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Fertilizing Potato in North Dakota SF715 (Revised)
The previous edition provided a nutrient rate to potato regardless of varietal efficiency nad harvest date. This edition provides this updated information and also recommendation potassium based in part on soil clay chemistry.
Located in Landing Pages / Crops
Fertilizing Alsike Clover, Birdsfoot Trefoil, Red Clover and Sweetclover in North Dakota (SF1865)
Fertilization of clovers is different from alfalfa, so the recommendations requirements need to be different from those of alfalfa.
Located in Landing Pages / Crops
Fertilizing Canola and Mustard SF1122 (Revised)
This is an updated circular for a crop that is important to the livelihood of North Dakota framers north of highway 2, generally. All references to yield-based nutrient formulas are taken out of this revision.
Located in Landing Pages / Crops
Fertilizer Application With Small-grain Seed at Planting - SF1751
Applying fertilizer with the seed at planting is one successful soil management practice that has long been recognized as a means to improve small grain yields. Grain seeders have been adapted with fertilizer attachments, enabling farmers to apply a small amount of fertilizer with the seed and plant in one operation.
Located in Landing Pages / Crops
The Root of Tree Health: Beneficial Fungi - F1782
This back to back informational handout on beneficial fungi, as they pertain to tree health and management.
Located in Landing Pages / Gardens, Lawns & Trees
North Dakota Fertilizer Recommendation Tables and Equations (SF882 Revised)
Most of the nutrient recommendations for North Dakota crops were revised this year. For these crops and for minor crops that do not have a specific nutrient circular, this publication summarizes 27 crops or crop categories.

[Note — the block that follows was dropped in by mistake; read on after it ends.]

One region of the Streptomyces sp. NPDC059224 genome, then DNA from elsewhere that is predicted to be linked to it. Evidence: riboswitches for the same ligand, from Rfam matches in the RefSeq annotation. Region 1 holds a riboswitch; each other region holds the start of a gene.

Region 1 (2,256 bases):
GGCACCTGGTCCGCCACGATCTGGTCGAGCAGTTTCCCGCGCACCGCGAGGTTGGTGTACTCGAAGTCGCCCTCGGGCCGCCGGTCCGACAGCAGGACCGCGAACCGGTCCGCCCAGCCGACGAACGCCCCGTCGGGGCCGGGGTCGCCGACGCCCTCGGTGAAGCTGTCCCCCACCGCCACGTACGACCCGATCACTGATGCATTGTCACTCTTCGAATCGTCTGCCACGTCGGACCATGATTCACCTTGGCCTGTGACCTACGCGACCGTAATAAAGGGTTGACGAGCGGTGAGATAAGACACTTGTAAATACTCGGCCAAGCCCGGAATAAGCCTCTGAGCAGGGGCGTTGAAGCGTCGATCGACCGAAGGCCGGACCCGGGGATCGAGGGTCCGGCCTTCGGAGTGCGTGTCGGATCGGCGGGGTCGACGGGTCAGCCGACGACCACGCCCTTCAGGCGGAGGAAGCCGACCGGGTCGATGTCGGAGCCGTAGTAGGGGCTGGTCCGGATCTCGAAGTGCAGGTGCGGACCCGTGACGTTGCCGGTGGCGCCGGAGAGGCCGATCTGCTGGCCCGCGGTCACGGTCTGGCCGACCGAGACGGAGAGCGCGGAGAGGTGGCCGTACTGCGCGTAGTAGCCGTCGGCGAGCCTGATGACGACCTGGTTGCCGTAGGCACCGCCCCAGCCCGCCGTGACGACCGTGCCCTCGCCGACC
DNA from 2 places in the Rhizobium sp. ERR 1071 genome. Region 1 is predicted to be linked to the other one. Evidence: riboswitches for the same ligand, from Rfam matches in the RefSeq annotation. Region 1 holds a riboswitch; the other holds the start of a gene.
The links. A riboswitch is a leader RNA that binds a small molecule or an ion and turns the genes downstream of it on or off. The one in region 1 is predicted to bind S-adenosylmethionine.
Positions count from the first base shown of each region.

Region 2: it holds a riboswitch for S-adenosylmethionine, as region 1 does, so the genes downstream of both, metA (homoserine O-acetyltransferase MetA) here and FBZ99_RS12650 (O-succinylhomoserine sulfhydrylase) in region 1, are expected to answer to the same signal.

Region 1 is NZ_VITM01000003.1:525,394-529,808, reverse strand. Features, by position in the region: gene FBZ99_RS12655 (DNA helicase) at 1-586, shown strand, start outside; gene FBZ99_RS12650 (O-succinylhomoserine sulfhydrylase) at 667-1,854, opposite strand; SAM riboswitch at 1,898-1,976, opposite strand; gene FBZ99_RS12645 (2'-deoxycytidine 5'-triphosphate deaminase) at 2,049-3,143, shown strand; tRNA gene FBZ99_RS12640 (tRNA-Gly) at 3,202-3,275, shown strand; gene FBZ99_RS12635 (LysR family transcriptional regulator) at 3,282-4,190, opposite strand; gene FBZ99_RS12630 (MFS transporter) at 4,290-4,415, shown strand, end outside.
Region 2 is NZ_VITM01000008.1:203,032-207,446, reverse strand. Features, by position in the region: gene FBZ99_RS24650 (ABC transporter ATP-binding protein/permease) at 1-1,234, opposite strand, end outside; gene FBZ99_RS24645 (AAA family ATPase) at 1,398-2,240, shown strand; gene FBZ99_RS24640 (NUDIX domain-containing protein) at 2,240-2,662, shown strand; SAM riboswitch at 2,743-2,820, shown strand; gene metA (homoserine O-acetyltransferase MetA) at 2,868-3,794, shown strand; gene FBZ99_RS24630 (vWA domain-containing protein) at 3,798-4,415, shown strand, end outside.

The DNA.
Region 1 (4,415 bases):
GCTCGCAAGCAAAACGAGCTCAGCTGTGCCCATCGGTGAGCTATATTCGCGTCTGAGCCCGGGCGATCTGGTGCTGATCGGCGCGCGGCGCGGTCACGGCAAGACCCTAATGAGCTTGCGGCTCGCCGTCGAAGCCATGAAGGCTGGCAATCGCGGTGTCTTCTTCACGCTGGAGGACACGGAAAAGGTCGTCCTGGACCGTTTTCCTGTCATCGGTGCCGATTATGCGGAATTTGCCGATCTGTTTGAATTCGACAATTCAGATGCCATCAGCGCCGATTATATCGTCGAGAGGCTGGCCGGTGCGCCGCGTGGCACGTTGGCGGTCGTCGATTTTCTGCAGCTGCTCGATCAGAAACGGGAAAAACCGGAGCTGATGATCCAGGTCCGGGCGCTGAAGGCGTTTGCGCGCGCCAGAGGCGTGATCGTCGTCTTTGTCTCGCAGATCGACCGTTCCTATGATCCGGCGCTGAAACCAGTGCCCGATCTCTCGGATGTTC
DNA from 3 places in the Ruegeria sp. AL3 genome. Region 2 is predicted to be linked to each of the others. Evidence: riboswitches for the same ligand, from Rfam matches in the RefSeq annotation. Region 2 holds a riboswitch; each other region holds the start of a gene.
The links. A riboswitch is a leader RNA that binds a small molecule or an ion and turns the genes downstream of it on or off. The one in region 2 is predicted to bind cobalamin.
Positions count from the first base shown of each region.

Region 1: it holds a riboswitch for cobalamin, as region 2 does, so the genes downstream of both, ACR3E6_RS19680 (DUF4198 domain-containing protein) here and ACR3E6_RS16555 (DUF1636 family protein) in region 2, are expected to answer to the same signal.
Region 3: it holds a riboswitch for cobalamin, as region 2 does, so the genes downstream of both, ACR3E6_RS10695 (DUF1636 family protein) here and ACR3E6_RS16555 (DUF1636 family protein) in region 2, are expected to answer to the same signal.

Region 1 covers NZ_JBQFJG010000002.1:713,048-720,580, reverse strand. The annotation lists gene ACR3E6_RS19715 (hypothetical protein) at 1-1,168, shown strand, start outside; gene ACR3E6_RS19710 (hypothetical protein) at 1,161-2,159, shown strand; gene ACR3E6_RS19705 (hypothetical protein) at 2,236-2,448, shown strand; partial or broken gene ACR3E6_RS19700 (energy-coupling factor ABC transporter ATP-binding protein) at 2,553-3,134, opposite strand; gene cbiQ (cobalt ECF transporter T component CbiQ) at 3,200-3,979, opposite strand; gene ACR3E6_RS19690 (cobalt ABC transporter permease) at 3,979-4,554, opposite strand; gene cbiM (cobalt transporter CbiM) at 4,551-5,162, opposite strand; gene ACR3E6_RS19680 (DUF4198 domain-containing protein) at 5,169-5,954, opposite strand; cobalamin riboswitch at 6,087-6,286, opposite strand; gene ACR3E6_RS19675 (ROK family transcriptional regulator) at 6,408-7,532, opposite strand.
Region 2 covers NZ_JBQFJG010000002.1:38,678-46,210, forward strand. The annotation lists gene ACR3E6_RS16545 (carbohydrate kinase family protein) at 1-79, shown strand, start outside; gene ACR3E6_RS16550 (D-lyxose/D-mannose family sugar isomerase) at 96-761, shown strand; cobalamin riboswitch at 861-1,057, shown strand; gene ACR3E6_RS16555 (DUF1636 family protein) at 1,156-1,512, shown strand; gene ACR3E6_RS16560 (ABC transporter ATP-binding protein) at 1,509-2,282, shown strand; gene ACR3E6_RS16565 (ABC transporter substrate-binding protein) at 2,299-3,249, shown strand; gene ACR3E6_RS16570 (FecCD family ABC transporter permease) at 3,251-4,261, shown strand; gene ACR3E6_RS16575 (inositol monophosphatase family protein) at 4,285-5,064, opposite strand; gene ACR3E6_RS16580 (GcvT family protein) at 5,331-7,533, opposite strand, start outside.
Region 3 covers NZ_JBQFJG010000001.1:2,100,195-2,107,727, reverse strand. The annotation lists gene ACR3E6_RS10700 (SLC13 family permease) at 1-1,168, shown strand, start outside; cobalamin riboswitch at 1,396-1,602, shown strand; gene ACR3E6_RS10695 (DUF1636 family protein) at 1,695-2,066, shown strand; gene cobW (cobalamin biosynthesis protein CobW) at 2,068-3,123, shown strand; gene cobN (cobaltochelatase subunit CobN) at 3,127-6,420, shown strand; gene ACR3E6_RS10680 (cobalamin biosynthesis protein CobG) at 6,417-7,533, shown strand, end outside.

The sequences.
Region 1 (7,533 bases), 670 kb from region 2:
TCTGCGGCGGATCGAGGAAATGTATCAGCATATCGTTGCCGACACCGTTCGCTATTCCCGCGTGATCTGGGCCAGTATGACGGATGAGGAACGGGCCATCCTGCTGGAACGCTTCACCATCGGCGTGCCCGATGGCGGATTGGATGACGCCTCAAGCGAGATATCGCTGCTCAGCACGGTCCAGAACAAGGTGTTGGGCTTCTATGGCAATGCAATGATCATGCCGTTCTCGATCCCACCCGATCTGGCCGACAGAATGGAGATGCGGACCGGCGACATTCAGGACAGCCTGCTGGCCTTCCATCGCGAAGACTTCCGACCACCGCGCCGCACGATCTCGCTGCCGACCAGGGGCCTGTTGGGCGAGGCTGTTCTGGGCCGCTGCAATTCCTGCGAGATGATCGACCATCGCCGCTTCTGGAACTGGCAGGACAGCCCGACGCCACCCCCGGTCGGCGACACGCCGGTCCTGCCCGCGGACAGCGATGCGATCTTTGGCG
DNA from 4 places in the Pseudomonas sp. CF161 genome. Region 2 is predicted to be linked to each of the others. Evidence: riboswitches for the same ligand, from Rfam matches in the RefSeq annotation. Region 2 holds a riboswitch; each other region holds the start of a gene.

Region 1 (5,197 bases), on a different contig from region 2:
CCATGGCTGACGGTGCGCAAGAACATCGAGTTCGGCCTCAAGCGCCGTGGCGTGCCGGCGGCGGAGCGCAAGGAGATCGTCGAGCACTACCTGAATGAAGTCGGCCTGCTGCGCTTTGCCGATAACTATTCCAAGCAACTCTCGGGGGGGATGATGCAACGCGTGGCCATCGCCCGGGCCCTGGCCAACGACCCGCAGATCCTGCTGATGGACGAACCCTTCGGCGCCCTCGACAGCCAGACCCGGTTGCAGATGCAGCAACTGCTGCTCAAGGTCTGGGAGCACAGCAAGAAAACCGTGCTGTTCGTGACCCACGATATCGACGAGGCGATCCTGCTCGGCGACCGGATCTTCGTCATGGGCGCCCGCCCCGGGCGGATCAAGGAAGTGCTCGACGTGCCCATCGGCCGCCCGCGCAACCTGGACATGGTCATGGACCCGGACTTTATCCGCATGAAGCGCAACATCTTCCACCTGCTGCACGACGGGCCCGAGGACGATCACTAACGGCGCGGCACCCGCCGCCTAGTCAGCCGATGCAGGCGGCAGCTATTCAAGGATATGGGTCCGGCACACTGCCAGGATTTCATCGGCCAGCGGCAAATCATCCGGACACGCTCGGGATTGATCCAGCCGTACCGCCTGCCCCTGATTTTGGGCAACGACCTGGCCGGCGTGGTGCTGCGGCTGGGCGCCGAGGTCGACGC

Located in Landing Pages / Crops
Fertilizing Winter Rye - SF1462
Rye previously was grouped with wheat in fertility recommendations, but rye has unique nutrient requirements that separate it from other grains. Nitrogen requirements are not as high, even though yield may be comparable to wheat. Because economic return for rye is not as high as for wheat, other nutrient recommendations are more modest. A significant amount of rye is grown organically, so suggestions for fertilizing in an organic system also are included.
Located in Landing Pages / Crops
Fertilizing Canola and Mustard - SF1122
Canola is an important crop in North Dakota. It is grown for its oil content for both food and fuel purposes. Nitrogen (N), phosphorus (P) and potassium (K) requirements of canola and mustard are similar to those of small grains. Sulfur (S) requirements for canola are higher than most crops. Soil test results direct fertilizer rates for N, P, K and S. Soil cores should be taken from 0 to 24 inches deep and divided into 0- to 6-inch and 6- to 24-inch samples. P and K should be analyzed on the 0- to 6-inch sample, while N and S should be tested on each depth.
Located in Landing Pages / Crops
Fertilizing Hard Red Spring Wheat and Durum (SF712 Revised)
Nitrogen management is a key to successful wheat production. Recommendations include consideration of wheat yield and protein response to added N within three major state agri-climatology zones, and the use of wheat price and N cost in determining N rate. These recommendations are based on the concept that identifies an optimal N rate for greatest net income, not greatest yield.
Located in Landing Pages / Crops
Working to Avoid Nitrogen Contamination (AE1218)
Activities of human beings have changed the balance of nitrogen (N) on the planet. Burning fossil fuels for energy, intensive use of land to grow food, and disposal of organic wastes have an effect on the N cycle. Studying the influence of our activities on the N cycle helps us understand the consequences of changing the balance of N in the environment.
Located in Landing Pages / Environment & Natural Resources
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